How the EU has benefitted UK holidaymakers and business travellers
Originally published by East Suffolk Liberal Democrats
A report* on what Brexit might mean for UK travel has been published by ABTA, the UK's largest travel association (whose members sell £32 billion of holidays and other travel arrangements each year, as travel agents and tour operators), in collaboration with Deloitte.
ABTA reports that 76% of the holidays that UK holidaymakers take abroad are visits to EU countries, a fifth of them to visit friends and family. In 2014, UK people took 29.3 million holidays in the EU, with the top destinations being Spain, France, Italy, Portugal and Greece. And 68% of the business trips made from the UK are to EU countries. Travelling in the opposite direction, 63% of people coming from abroad to take holidays in the UK, and 73% of business visitors, are from EU countries.
The infographic** accompanying the report on the ABTA website identifies nine key ways in which the EU has benefitted UK holidaymakers:
- financial protection for package holidays
- compensation for delayed flights
- access to free healthcare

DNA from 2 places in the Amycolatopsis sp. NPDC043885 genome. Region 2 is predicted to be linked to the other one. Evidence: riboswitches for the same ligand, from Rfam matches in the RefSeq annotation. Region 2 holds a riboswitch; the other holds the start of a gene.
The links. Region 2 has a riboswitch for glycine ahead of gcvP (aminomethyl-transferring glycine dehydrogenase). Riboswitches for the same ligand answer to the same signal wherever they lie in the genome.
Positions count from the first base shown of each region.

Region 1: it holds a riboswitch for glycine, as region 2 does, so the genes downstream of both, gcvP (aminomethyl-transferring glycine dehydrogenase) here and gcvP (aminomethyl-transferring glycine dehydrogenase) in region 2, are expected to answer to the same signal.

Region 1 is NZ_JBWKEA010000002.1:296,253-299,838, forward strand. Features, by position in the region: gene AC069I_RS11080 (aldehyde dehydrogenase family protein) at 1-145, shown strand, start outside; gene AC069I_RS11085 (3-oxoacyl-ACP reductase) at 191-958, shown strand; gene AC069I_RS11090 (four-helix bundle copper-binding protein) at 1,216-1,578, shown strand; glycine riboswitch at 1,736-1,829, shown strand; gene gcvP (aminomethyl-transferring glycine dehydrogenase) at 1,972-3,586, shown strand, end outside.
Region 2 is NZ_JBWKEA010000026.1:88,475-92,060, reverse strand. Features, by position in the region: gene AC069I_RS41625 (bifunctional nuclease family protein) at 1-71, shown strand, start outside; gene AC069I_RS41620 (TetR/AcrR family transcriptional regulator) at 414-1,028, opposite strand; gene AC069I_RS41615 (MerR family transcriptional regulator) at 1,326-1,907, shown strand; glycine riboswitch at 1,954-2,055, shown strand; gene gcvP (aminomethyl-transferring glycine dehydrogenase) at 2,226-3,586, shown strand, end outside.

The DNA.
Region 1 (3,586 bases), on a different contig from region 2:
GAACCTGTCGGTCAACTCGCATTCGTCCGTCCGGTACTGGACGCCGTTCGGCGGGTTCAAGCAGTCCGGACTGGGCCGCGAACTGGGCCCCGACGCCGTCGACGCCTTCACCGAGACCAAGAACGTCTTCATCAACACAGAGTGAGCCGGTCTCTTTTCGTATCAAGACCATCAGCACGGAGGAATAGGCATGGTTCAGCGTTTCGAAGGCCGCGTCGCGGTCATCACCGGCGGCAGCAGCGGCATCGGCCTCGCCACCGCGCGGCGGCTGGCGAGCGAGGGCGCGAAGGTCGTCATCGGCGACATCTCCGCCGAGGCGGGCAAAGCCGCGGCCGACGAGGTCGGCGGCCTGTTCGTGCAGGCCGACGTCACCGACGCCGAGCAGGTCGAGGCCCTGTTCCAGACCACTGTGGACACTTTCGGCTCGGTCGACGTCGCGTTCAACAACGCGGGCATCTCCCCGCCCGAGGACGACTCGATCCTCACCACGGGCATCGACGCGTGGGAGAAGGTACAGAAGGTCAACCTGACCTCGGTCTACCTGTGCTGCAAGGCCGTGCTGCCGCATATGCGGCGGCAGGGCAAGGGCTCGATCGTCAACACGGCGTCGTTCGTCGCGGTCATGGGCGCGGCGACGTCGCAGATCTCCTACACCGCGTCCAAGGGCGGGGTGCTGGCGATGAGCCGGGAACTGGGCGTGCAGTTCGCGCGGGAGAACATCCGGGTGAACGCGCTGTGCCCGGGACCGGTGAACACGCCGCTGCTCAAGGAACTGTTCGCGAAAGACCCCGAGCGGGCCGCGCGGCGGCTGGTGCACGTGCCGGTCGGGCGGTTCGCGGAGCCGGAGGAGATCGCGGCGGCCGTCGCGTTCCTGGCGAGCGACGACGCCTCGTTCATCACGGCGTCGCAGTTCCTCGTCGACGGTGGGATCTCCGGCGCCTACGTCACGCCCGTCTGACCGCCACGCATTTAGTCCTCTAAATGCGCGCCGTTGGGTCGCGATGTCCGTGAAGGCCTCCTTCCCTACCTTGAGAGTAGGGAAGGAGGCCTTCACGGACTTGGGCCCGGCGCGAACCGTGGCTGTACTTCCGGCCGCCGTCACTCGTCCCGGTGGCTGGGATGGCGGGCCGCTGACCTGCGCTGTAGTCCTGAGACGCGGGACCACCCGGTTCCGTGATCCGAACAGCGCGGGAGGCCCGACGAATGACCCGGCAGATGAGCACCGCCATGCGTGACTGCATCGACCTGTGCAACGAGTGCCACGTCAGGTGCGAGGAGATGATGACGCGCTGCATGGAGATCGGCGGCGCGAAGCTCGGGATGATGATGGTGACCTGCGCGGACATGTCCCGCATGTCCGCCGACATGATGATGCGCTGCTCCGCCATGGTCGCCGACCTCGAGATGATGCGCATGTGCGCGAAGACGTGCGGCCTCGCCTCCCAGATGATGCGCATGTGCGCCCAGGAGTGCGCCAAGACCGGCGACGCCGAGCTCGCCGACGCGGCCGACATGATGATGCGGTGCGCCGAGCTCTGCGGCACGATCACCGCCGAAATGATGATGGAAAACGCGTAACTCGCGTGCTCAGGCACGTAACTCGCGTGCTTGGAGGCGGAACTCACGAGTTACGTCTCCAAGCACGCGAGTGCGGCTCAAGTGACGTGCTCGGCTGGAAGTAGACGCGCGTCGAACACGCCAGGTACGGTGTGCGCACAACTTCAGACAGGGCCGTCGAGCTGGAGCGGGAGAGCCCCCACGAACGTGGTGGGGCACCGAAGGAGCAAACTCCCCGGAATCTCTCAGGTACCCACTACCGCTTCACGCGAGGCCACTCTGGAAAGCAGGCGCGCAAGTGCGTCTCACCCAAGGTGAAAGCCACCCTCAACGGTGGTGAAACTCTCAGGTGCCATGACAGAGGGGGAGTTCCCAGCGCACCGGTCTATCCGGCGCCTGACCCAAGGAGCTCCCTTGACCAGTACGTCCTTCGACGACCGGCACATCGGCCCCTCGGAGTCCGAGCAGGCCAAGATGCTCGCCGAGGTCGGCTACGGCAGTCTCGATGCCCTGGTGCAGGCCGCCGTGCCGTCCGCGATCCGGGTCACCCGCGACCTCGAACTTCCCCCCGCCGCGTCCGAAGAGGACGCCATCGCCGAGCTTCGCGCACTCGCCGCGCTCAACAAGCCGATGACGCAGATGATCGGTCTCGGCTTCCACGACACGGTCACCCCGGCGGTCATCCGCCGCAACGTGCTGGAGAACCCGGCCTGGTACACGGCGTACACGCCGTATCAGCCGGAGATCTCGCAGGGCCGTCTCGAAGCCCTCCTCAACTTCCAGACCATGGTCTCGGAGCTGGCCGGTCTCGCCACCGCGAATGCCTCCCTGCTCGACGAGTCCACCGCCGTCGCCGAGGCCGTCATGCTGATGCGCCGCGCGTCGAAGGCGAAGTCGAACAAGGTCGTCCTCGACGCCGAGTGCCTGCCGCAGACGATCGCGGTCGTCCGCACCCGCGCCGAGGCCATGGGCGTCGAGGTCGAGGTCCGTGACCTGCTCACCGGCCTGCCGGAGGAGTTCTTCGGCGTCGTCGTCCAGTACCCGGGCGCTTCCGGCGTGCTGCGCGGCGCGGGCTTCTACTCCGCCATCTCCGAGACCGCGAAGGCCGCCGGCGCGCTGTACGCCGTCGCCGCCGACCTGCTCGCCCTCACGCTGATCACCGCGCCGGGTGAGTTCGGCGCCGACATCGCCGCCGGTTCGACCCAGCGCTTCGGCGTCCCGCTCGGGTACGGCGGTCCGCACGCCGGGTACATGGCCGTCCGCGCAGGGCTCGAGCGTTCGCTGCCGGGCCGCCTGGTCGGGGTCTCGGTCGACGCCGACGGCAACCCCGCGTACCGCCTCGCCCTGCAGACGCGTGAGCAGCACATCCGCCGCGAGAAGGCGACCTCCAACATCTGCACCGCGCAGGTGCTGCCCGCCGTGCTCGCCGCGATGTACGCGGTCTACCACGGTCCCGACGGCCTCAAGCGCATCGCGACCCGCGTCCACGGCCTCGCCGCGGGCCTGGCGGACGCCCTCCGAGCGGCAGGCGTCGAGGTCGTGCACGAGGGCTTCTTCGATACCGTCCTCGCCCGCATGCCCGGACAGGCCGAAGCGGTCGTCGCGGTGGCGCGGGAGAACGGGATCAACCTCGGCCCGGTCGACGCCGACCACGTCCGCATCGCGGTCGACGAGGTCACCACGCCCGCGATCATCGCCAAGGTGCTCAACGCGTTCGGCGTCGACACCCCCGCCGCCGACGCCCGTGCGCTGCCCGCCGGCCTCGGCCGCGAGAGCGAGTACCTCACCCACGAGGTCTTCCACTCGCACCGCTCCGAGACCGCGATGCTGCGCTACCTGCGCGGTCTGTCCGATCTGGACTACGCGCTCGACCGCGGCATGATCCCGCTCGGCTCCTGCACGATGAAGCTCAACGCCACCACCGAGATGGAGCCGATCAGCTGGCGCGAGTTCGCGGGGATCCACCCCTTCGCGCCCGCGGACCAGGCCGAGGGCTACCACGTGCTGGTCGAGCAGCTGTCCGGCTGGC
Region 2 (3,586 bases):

- open skies, more flights
- caps on mobile phone charges
- border-free travel
- bring home unlimited goods
- cleaner beaches
- freedom to work.
Key findings in ABTA's report include the following:
"Tourism and travel trade between the UK and EU has been facilitated by the free movement of goods and services, investment and people across the EU. A Brexit could jeopardise this free movement, and affect the flow of trade and travel."
"The UK travelling consumer could be faced with increased costs if an exit vote led to a sustained deterioration in the value of sterling, making foreign currency destinations more expensive in sterling. Consumers would also need to cover any additional health insurance costs, should the UK exit the European Health Insurance Card scheme."